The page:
·dri.ve system are shown in Fig. 9 and 10. Different. tvpes of inverters and their application to the AC machines are shown in Fig. 11 and 12.

Conclusion

In this part, the simple practical application of AC machines have been examined and their analysis of dvnarntc performance has been investigated. The 'works presented on the. adjustable-speed drives in this paper describe and employ simulation techniques of six-step sinusoidal PWM and current controlled deadbeat types of inverters. The three-phase models offers advantages in easy simulation of the adjustable-speed ACdrives with generating system in the practically industrial application where' the harmonic components in adjustable-speed ACdrive may. cause Significant disturbance to the system. The computer program written can be able to simulate different types of drives, AC machines and disturbance.

References

Andrieux, C. and Lajoie, 1985. Mazenc:" Analysis of Different Current Control Schemes for Inverter-Fed Sysnchronous Machine" Proc. European Power Electronics conf. pp. 159-165.

Andresen, E.C. and Bieniek, K., 1984. "The Torques And Losses of Voltage And Current Source Inverter Drives" IEEE Trans on Industry Application, pp. ·321-327 .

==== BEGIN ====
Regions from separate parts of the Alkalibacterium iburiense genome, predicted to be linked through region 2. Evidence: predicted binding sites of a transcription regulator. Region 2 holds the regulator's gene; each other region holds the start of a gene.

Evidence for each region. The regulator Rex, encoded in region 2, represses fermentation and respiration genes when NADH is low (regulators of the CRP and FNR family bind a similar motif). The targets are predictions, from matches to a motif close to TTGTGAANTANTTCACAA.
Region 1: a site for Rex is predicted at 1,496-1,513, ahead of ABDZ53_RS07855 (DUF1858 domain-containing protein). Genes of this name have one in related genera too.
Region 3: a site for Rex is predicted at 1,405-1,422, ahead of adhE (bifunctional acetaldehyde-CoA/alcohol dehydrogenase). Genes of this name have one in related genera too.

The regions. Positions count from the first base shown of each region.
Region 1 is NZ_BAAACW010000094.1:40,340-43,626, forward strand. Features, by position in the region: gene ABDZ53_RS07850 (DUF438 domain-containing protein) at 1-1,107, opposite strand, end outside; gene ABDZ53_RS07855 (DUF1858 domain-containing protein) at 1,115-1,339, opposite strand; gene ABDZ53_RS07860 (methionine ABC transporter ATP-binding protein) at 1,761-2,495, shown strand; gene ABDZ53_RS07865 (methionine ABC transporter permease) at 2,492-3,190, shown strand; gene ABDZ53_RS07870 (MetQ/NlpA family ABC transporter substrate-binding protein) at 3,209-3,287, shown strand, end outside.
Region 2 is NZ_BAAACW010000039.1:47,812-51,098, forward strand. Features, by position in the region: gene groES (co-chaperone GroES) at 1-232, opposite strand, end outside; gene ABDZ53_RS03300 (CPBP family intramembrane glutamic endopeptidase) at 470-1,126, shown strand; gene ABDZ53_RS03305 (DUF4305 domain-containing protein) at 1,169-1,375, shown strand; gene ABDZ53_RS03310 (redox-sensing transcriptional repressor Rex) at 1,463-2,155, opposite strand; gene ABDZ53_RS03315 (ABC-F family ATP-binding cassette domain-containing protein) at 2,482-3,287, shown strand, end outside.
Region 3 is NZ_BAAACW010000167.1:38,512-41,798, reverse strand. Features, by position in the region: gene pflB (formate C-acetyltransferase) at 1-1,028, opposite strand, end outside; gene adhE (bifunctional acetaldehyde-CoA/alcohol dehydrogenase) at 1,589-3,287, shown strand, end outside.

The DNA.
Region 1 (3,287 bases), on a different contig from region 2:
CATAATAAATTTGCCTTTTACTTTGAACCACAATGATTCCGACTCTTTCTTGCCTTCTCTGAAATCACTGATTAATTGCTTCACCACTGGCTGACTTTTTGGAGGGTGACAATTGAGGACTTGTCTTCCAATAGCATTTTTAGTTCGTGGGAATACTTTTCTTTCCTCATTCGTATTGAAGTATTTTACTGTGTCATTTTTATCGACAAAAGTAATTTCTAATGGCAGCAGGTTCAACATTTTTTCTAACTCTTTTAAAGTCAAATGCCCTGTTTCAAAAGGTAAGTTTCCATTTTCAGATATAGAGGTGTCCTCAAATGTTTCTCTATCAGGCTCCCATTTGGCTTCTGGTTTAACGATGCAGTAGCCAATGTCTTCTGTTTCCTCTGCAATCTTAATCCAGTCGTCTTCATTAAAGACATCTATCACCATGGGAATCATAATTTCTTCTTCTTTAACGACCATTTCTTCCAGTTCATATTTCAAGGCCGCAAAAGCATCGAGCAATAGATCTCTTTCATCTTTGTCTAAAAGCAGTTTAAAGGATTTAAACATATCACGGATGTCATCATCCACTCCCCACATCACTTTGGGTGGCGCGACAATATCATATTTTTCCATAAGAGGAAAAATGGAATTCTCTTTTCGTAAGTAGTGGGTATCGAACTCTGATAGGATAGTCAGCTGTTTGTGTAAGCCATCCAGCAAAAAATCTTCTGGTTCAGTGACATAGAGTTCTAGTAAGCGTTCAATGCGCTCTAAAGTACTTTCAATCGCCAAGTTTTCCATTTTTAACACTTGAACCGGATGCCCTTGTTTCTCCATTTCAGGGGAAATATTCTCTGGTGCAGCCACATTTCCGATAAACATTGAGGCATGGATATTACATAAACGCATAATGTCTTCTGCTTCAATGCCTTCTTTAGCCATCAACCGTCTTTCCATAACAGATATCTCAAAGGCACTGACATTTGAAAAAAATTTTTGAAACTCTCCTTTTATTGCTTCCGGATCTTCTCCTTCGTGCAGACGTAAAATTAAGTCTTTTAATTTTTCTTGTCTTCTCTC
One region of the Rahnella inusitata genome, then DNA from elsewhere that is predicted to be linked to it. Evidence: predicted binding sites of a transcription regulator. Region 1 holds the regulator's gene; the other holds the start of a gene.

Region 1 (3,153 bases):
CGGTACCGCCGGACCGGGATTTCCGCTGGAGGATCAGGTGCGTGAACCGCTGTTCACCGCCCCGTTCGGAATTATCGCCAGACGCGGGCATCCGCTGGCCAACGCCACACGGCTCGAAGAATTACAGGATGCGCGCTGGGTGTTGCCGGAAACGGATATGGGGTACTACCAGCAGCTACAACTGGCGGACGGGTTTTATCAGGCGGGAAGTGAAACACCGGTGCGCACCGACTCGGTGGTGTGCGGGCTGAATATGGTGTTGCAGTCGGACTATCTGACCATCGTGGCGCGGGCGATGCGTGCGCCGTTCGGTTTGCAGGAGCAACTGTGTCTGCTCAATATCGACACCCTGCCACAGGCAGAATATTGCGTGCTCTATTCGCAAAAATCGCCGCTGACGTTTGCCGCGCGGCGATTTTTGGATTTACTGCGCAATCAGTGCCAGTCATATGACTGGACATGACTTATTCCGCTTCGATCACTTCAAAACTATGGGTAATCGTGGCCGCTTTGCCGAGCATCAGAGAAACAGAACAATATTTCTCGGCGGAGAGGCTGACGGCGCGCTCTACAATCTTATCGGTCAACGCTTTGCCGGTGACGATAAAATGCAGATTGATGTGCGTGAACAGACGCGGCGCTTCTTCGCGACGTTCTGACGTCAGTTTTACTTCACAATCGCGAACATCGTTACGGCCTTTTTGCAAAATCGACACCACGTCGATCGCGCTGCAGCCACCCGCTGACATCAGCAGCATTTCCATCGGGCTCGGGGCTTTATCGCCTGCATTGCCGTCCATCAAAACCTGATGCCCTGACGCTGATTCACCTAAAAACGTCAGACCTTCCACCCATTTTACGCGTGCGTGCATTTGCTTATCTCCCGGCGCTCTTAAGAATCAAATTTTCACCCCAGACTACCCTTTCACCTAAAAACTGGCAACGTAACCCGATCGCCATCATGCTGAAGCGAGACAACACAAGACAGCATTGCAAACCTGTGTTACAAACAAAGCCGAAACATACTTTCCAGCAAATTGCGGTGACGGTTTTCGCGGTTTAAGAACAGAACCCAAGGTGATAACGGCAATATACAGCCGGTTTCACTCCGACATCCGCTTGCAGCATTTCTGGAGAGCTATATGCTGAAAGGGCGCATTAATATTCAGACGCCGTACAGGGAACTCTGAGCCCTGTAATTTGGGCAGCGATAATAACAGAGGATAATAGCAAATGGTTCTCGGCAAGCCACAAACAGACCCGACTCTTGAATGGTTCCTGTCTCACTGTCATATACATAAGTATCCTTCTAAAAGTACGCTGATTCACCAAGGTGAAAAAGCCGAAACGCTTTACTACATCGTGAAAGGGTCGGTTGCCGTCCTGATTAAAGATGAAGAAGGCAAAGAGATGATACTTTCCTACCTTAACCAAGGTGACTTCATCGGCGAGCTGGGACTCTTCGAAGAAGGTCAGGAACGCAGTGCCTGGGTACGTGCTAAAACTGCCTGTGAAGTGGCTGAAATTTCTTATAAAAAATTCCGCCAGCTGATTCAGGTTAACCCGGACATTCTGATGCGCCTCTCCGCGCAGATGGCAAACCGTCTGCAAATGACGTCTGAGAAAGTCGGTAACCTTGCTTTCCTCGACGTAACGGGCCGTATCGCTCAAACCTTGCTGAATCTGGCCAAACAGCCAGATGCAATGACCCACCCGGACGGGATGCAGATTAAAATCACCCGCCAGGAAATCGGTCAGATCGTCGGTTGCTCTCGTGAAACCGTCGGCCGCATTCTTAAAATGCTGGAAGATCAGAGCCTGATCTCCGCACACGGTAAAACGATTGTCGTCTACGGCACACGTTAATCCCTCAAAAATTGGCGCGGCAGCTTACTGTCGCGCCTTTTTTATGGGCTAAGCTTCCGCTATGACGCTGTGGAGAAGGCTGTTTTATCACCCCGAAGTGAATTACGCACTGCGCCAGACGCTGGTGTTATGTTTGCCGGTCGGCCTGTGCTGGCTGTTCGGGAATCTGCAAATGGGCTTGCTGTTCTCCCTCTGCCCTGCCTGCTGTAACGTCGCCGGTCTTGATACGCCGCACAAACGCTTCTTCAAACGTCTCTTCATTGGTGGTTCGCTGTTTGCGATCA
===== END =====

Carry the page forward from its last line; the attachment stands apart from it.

Aksov, F., 1999. "Dynamic Performance of Adjustable Speed AC Drives" Msc. Thesis Gaziantep Uni., Turkey.

Barton, J.H., 1978. Pulse Width Modulation

Waveforms" Conference Rec. IEEE Industrial Application Annual Meeting, 1125-1130.

Finch, J.W.Atkinson, 1989. "Scalar to Vector: Central Principles of Modern Induction Motor Control" IEEE Fourth Int. Conf. or Power Electronics and Variable Speed Drives 324, 364-369.

Heinemann, G., 1989. " Comparison of Several Control Schemes for AC I,nduction Motors Under SteadyState and Dynamic Conditions" EPE, Hachen, 843- 848.

Krause, P.C. and C. H. Thomas, 1985. " Simulation of Symmetrical Induction Machinery" IEEE Trans on

PAS, 1038-1053. '

Plunkett, A.B., 1979. " A Current Controlled PWM Transistor Inverter Drive" Conf. Rec. XAS 14 Th

Annual Meeting, 785-792.. .

Peter Vas A.S., 1990. Vector Control of AC Machines" ..

Oxford Uni. Press.

117